Thank You, Elmore Leonard



Elmore Leonard

Chances are, he entertained you with a bullet-riddled caper and you didn’t even know it.

Elmore Leonard, celebrated crime novelist and screenwriter, died on August 20, 2013. He was 87 years old, having written 47 published novels in a career that spanned 60 years.

While his literary fans are legion, most people are likely more familiar with his characters on the silver screen and television, many of which were adapted from his novels. A few of his most famous film offerings include “Jackie Brown” (1997), “Get Shorty” (1995), “Out of Sight” (1998) and the FX television series “Justified” (2010 – present).

Two of his most famous tales, “3:10 to Yuma” and “The Big Bounce,” were so well-loved by Hollywood they were each given two film treatments. The former was remade in 2007 and starred Russell Crowe and Christian Bale, and the latter in 2004 with Owen Wilson taking Ryan O’Neal’s original role.

Hollywood loved Leonard’s characters, but what execs (and fans) truly adored was the way he brought them to life with crackling dialogue that was often lifted right from the page and put onscreen – a rare feat for book-to-film adaptations. Leonard wasted little time with exposition and preferred to let his characters tell their own stories, which gave them a presence that could be felt by his audience. On this subject he famously said, “I try to leave out the parts that people skip.”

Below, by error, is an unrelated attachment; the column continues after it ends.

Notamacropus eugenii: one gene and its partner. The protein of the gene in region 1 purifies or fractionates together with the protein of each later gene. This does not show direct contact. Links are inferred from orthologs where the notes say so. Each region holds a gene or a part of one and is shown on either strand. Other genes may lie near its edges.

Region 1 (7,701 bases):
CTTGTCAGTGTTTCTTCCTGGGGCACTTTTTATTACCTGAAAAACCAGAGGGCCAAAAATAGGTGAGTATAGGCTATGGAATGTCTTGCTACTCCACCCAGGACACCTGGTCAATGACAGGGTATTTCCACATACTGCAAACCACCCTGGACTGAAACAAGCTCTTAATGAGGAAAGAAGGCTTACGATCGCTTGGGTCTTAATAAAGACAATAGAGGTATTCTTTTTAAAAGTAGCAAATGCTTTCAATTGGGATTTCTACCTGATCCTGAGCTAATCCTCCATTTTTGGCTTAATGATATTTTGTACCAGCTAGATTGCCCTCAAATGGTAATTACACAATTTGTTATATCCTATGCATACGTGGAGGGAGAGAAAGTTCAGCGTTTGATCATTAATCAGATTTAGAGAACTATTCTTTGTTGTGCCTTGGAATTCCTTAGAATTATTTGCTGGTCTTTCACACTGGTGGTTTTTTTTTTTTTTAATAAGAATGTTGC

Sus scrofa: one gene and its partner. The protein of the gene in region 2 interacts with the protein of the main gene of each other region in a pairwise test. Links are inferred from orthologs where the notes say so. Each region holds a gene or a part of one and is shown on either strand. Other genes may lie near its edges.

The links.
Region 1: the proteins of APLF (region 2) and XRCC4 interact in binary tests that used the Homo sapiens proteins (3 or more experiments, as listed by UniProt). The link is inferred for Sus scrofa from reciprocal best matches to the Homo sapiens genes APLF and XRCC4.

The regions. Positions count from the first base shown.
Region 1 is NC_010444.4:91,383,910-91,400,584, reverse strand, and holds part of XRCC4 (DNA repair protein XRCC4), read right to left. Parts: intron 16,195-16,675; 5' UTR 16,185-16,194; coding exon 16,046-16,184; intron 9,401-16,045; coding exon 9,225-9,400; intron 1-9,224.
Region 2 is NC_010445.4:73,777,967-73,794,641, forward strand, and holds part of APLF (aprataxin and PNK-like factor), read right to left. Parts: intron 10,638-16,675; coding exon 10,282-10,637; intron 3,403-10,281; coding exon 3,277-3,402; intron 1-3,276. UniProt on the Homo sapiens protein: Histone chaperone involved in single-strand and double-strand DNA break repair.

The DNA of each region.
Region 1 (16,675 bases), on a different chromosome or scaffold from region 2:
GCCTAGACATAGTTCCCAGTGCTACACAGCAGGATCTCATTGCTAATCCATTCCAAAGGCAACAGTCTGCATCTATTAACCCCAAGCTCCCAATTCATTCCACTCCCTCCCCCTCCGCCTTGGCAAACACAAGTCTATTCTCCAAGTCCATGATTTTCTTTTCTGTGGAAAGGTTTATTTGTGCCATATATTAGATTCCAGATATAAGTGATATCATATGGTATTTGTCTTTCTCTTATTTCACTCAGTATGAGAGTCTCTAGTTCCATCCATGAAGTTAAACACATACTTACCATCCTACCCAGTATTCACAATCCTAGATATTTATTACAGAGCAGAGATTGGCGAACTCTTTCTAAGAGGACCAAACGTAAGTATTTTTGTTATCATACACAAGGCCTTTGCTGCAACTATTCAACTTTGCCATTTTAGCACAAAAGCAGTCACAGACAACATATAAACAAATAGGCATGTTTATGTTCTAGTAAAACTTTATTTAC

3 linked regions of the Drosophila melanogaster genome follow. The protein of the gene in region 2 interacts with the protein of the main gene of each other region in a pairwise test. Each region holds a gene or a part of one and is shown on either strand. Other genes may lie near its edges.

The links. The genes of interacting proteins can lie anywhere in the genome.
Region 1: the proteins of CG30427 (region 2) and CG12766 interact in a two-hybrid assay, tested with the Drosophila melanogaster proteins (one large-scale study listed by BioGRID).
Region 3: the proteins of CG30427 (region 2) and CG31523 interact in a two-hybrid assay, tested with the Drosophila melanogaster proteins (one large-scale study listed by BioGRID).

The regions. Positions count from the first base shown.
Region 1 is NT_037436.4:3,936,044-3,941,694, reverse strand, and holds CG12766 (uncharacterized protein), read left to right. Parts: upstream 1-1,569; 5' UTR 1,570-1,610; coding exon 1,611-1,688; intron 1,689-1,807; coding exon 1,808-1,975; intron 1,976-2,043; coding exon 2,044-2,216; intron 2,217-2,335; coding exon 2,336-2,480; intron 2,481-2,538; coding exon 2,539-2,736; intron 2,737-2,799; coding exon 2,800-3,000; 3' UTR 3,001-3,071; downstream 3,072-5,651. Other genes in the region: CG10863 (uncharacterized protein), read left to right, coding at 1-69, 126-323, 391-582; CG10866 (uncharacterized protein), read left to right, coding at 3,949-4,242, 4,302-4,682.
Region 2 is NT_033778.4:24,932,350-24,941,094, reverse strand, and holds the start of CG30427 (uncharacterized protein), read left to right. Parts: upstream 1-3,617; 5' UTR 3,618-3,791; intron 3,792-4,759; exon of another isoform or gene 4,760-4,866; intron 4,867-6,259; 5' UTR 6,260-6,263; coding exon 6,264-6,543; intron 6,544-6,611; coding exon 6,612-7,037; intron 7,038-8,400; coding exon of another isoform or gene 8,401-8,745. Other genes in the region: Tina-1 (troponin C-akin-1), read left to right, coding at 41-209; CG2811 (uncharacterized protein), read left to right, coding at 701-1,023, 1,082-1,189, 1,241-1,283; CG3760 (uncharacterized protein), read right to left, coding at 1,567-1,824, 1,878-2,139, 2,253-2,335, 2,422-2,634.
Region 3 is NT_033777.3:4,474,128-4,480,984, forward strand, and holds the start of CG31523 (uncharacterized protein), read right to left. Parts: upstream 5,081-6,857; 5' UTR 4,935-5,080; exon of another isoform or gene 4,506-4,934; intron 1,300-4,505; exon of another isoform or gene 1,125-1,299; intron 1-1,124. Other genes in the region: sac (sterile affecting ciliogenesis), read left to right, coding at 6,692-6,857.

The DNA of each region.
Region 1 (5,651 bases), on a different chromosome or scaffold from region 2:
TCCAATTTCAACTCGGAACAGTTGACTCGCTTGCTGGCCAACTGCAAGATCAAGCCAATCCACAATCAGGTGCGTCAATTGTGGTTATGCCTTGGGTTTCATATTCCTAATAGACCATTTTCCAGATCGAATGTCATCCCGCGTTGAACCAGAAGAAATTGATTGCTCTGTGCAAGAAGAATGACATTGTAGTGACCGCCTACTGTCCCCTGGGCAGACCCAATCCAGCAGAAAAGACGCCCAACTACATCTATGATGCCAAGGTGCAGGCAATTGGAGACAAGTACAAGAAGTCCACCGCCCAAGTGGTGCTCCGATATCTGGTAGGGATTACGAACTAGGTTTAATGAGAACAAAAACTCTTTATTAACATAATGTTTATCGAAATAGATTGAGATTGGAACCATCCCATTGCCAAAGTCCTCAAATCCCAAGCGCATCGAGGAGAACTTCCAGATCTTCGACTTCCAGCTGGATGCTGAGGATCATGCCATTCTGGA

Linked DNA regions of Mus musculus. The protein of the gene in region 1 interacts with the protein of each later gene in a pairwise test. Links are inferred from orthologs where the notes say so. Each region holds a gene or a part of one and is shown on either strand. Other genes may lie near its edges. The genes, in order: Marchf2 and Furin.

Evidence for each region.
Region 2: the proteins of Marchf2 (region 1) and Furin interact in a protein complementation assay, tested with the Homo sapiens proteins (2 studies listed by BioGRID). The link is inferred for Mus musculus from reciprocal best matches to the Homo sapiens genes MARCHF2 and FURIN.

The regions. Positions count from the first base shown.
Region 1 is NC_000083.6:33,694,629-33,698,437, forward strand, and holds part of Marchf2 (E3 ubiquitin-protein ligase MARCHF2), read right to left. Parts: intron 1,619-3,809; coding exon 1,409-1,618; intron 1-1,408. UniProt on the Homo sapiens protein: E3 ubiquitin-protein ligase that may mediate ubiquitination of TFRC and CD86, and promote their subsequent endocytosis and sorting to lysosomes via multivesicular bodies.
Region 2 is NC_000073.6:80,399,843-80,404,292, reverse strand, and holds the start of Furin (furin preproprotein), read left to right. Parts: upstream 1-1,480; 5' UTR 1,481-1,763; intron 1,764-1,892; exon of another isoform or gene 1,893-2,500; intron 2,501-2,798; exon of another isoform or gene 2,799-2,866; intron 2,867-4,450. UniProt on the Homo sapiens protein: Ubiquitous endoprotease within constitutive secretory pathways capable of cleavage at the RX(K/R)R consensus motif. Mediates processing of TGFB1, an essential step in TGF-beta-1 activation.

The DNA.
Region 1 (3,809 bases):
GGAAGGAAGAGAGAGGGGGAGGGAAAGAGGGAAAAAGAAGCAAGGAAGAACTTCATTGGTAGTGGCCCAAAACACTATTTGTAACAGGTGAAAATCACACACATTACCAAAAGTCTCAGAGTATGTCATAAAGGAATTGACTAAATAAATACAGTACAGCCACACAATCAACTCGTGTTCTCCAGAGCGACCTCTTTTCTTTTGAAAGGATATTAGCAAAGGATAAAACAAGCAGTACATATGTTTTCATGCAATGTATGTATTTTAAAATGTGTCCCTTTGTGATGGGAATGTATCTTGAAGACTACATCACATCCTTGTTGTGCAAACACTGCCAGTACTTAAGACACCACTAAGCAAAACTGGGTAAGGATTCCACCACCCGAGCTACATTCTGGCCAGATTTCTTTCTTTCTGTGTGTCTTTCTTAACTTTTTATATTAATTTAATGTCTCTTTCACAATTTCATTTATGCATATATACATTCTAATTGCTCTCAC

As for the stars who lined up to act out Leonard’s legendary heroes and villains, the list is long and star-studded: George Clooney, John Travolta, Diane Lane, Robert De Niro, J. Lo and Mickey Rourke are just a few to have jumped at the author’s roles.

Leonard was born in New Orleans in 1925, but made his home in Bloomfield Hills, near Detroit, and a great number of his U.S.-based novels feature recognizable Americana and real-life small towns along the I-75 corridor that runs from Michigan’s Upper Peninsula to Miami. Several of his novels, though, take readers far away from the Midwest to places like the Dominican Republic (“Cat Chaser”), Rwanda (“Pagan Babies”) and 19th century Cuba (“Cuba Libre”).

Happily, both Leonard and his cast of immortal misfits will live on in the cultural zeitgeist for years to come, and we look forward to seeing his characters brought to life once again in September 2013 in his adaptation “Life of Crime,” starring Jennifer Aniston, Tim Robbins, Mos Def and John Hawkes.

ATGStores.com invites you to list your favorite Leonard book, film or character.
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